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The Art of Isadora – Lori Belilove and The Isadora Duncan Dance Company, with guest artist Sara Mearns, at The Joyce Theater

by Robert Abrams
June 19, 2017
The Joyce Theater
175 Eighth Avenue (at the corner of 19th Street)
New York, NY 10011
212-242-0800
For more about the Isadora Duncan Dance Company, go to isadoraduncan.org
Tonight’s show proved that the Duncan style is more than maidens frolicking languidly in a spring meadow. It is, but tonight, given the evidence before the audience and the current cultural moment, the maidens might have been Amazons dancing in a spring meadow responding to, and maybe generating, a stiff wind.

The dancers had a fast tempo and forward energy I haven’t seen in Duncan before, yet it was still elemental Duncan. Just when I thought this was another example of choreography as an extended moment in time, however fine that moment, Ms. Belilove set the younger dancers in context with a stately, upward energy. (It turned out, by the end of the show, that Ms. Belilove was setting up expectations only to shatter them: she danced with forward energy too when the choreography needed it.)

At one point the choreography presented rending anguish, with claws one might imagine dripping blood. And yet still it was Duncan.

Previous to tonight, I have mostly seen Duncan on smaller stages. Tonight the dancers occupied the whole Joyce stage. They consistently danced with full out attack, and poise held at the end of their extensions.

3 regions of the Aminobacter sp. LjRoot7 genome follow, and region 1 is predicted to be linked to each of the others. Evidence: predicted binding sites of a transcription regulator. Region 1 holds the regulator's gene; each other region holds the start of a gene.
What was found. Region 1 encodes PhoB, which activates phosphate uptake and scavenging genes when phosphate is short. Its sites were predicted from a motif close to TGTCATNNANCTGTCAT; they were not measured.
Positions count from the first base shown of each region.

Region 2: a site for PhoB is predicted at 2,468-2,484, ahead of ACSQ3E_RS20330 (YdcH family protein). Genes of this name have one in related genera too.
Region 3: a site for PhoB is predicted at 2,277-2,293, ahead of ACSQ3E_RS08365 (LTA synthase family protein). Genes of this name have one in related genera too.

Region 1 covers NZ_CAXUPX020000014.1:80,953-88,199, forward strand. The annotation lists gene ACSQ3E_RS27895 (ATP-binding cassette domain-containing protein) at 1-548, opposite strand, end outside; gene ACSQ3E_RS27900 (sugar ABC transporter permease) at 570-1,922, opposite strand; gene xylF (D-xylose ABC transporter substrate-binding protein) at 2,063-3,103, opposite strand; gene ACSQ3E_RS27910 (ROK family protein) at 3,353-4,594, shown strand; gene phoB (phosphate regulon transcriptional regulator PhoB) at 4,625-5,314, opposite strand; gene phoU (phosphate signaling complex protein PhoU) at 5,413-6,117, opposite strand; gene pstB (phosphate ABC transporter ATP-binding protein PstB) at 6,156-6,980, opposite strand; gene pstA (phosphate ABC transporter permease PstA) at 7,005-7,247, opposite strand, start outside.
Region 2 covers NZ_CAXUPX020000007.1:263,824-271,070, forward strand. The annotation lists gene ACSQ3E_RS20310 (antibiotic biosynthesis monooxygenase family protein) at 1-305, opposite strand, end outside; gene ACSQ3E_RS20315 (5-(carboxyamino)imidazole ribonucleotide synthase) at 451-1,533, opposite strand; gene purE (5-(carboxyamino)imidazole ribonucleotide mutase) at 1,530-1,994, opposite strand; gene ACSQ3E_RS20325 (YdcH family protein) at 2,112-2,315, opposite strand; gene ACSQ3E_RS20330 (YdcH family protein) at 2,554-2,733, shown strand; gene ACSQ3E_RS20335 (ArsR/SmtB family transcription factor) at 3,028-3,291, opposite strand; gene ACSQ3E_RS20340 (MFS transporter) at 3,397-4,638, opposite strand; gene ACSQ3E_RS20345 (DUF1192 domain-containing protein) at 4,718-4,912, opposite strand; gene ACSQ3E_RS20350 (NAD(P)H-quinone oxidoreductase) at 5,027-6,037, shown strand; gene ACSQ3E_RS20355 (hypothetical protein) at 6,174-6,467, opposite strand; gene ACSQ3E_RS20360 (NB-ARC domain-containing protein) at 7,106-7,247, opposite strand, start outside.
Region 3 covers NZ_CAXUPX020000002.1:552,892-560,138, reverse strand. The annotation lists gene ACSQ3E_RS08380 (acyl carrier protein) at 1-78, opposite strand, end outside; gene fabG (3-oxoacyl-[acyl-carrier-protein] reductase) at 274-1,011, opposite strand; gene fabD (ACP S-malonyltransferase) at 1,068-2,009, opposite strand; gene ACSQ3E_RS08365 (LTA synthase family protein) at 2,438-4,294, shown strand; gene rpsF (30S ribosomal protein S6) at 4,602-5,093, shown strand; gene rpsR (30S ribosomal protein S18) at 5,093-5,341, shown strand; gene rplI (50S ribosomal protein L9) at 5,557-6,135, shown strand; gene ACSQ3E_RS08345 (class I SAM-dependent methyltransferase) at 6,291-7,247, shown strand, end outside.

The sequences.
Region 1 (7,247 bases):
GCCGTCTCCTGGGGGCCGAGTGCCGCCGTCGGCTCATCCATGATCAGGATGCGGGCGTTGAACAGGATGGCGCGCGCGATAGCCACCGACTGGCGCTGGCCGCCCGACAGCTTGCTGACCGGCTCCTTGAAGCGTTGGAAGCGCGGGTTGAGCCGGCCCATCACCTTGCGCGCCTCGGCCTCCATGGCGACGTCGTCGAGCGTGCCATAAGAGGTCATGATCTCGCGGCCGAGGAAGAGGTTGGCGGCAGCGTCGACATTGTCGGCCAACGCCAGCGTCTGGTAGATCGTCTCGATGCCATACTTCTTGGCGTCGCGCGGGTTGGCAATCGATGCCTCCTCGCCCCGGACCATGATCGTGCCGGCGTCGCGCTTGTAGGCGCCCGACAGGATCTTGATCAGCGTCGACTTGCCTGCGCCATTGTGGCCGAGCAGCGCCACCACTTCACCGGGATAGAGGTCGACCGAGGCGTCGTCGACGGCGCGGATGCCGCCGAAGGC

Special guest artist Sara Mearns, a principal dancer with the New York City Ballet, danced Duncan for the first time tonight. Her dance had both quiet and power. It concentrated the variety found in the show in one number. Should Ms. Mearns find herself at, say, the Royal Opera House at Covent Garden in London, and the airline has lost her dance shoes, she will have a long and acclaimed dance career regardless.

While the show showcased the wide range of the Duncan style, it did omit one step: Tango. Next time.

The other thing Ms. Belilove needs to add is a matinee, no longer than an hour, followed by cupcakes. Ms. Belilove and her lineage provide a great service to the growth of the dance community by teaching kids with firm, gentle, creative guidance. Those kids need a show that is designed for them, and for parents who want to share dance with them, without watering down the artistry.

The heavens opened up a few hours before the show. Despite this, The Joyce was full for this special one night only performance. I would argue that Ms. Belilove and her company, including Ms. Mearns, channeled the raw power of the storm into their dance.
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